Wednesday, 26 October 2016

What would the National Trustees body do?

The national survey of trustees conducted by the Charity Futures programme, Third Sector, and nfpSynergy indicated strong support for a new national trustees body. It follows that we should consider what such a body should actually do. It should have clear aims and a distinct role not already covered by NCVO, ACEVO, or the Association of Chairs. NCVO already has a governance department, and ACEVO ran a governance review service: there is also the Governance Hub, which produces the Code of Good Governance, which includes input from a whole host of bodies.

Many sector commentators already complain that there are too many infrastructure bodies. Only with a very defined purpose, funding structure, and place in the conversation would a trustees body enjoy wides support. It is not jumping the gun to hypothesise what role such a body should take. Fully 25% of our respondents thought that “a national body supporting trustees” would be “very useful”, while another 36% thought it would be “useful”.

The question did not imagine what that support might consist of. Different respondents likely interpreted it in different ways, projecting their own ideas about infrastructure support onto the question. Such a body could do any number of things, and the questions we had posed just prior to the one concerning trustees bodies probably affected what respondents were thinking: they included online training, better general training, trustee handbooks, and a trustee e-newsletter or group. There was most supports, 82% positive responses, to the generic idea of “Better training for trustees”, which doesn’t get us far.

How would such training be delivered? Seminars, workshops, awaydays, off-line courses? Would we have online video lecture series, mentorship programs, a grand centre delivering cutting-edge governance literature? How much extra time are trustees willing to devote to self-improvement? Would it be useful to have more governance appraisal services, provided at an affordable rate? Would funders and philanthropists have a more contributory role? Can charity boards learn from the composition and practices of the private and public sectors? If such a body did spring into being, how would it communicate with the public what it was trying to do, and assess whether it bolstered third sector leadership?

All of the ideas above feel worthwhile but uninspiring. A few hours of tuition or a quickly forgotten best practice document won’t have the impact we want. We need a body that is seen, unlike the Charity Commission, as a mentor, not a monitor. Perhaps there are many more innovations to come, or perhaps a carefully crafted mixture of the options above is the best that can be done.

The weighty challenge of governance demands joined-up big thinking. Marginal improvements and small scale initiatives on their own won’t be enough. They need to be set in this wider context, or small-fry thinking might become a habit. It would be a disaster if the mentality that can only justify minor interventions seeps into how foundations fund capacity. So the answer may well lie outside the sector and certainly may be about big philanthropy.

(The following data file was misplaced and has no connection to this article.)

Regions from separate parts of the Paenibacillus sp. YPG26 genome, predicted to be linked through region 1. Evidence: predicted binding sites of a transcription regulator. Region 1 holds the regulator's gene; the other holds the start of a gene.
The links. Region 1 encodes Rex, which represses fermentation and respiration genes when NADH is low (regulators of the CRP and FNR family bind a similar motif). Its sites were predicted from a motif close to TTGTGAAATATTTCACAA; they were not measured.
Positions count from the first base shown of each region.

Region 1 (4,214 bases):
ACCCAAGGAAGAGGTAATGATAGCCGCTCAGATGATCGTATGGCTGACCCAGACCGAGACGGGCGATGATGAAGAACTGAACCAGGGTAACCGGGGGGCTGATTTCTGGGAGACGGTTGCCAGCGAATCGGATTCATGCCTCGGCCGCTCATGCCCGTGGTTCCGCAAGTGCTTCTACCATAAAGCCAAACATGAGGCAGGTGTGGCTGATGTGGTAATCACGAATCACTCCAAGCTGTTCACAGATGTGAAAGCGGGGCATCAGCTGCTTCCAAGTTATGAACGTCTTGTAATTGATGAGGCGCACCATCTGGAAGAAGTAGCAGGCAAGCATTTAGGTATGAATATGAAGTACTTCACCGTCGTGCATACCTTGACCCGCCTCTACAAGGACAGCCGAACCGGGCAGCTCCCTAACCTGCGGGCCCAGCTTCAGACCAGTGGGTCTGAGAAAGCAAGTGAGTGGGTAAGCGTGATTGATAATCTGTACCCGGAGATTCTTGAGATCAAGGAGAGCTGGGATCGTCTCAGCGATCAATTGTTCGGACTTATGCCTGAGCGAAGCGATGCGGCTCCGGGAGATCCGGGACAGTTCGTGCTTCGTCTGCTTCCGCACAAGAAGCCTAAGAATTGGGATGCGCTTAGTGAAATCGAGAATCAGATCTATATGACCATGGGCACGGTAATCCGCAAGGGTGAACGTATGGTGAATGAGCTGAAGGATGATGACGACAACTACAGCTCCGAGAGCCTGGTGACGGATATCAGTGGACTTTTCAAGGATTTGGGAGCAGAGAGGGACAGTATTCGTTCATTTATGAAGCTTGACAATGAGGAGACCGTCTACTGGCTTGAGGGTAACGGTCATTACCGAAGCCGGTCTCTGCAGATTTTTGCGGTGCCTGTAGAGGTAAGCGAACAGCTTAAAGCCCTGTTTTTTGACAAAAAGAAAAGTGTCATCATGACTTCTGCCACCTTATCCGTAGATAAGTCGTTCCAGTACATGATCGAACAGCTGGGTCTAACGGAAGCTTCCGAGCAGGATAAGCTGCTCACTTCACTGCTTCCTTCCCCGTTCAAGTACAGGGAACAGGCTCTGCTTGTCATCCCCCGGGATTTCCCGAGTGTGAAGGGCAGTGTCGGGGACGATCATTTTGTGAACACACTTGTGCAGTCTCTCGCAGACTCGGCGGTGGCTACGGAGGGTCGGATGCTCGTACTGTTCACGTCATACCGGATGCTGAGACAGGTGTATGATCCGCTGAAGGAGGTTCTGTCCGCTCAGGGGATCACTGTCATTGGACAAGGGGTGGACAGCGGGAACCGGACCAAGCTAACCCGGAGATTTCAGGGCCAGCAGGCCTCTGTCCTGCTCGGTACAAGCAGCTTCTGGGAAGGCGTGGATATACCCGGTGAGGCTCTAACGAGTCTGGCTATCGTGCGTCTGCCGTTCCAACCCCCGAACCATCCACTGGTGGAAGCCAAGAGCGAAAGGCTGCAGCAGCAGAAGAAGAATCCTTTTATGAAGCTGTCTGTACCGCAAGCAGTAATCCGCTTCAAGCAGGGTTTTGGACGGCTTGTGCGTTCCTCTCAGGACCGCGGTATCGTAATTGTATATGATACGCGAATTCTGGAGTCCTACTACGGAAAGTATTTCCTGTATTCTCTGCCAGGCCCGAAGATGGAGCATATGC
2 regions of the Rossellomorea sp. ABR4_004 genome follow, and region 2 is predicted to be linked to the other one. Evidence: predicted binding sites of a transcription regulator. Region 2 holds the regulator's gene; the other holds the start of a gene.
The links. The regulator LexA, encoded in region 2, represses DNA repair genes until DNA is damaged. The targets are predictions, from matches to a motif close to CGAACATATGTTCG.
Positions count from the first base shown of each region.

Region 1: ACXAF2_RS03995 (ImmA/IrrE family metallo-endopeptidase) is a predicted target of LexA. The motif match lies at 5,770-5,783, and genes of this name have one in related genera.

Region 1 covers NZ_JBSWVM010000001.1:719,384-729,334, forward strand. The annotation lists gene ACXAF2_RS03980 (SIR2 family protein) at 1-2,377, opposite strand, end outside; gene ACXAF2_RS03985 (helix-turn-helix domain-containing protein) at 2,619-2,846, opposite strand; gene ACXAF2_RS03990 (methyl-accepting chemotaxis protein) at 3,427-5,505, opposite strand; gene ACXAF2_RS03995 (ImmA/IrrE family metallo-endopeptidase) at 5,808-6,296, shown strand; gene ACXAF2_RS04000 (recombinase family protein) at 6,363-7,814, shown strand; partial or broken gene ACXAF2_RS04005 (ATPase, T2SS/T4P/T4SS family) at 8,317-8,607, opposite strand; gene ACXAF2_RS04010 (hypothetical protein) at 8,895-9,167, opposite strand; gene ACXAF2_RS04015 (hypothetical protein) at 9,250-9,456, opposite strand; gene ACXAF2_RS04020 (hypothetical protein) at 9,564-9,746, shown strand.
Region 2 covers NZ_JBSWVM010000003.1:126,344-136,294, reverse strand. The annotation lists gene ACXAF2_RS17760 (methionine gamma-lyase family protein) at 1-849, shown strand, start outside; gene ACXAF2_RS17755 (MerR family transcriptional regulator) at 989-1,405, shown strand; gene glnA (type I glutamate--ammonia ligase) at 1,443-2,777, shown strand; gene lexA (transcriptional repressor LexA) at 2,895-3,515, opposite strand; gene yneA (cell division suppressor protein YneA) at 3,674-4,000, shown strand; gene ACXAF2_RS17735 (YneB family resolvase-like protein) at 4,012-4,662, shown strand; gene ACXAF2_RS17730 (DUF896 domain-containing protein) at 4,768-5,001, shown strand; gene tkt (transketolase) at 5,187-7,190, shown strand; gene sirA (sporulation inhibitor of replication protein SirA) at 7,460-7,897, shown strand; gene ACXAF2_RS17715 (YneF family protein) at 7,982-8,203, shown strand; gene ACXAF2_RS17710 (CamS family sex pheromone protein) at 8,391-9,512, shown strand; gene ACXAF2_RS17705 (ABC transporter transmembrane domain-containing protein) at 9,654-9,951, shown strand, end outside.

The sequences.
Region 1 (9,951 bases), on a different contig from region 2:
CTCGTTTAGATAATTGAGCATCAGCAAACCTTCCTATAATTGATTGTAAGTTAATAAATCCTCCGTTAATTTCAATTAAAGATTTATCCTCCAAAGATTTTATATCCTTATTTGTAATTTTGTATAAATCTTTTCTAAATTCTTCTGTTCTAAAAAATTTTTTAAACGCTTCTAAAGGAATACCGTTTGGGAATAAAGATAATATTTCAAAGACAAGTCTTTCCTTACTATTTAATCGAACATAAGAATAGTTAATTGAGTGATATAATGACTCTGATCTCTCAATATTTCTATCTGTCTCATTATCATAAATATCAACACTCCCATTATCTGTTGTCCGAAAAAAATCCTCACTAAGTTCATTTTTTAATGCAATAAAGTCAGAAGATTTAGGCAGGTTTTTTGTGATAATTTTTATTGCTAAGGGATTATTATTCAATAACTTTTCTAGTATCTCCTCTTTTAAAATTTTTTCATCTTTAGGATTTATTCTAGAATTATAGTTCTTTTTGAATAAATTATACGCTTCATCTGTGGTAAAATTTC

Trustee concerns reflect our sector’s broader problem themes. There remains a tendency to think too narrowly, e.g. contemplating governance simply as a question of trustees and processes, failing to recognise that it is as much to do with values and cultures – about how organisations are governed. That governing covers executive and staff behaviour, not just board meetings. Governance geeks, who just focus on the minutiae of process, are not only wrong; they are dangerous. They risk driving out the passionate spirit which (alongside professionalism) should be the sector’s hallmark. 

These are all issues that will need to be mulled over, indeed considered in great detail, before anyone dives ahead. But this work can be really valuable if we arrive at the right answer, or even as an answer that is mostly right. If we improve whole sector governance by a small margin in back-office, unsexy ways, this would translate into an imperceptible rise in quality of our whole sector’s operations. Intervening upstream to avert another Kids Company, pre-empt an Age UK or resolve a Terence Higgins Trust situation before it became an emergency: that would be a great boon to the sector. More, helping each board that had been merely muddling along, keeping their charity afloat, to really strive and explore how to deliver the very best: that is worth spending time to work out.


This is why, without any doubt, Charity Futures is now shaping up to be more than a two year journey - Woodford Investment and I are in this longer term. But perhaps our most important contribution – at least in the early years - will be to encourage others to join us in asking these questions and looking for answers. We will become clearer with time, and this gives us our best chance of delivering something meaningful.

2 comments:

f97159e2-a0e8-11e6-affd-2378f7894b27 said...

What would a National Trustees body do? Amongst much else, ensure that a volunteer trustee is never without protection and support. At present, a trustee who believes that he or she has been treated unfairly, perhaps because of whistle-blowing, could receive protection and support from the Charity Commission, the Attorney-General or his or her fellow trustees - but only if they decide to give it. Unlike employees/workers, volunteers have no statutory rights.

Doug Cracknell

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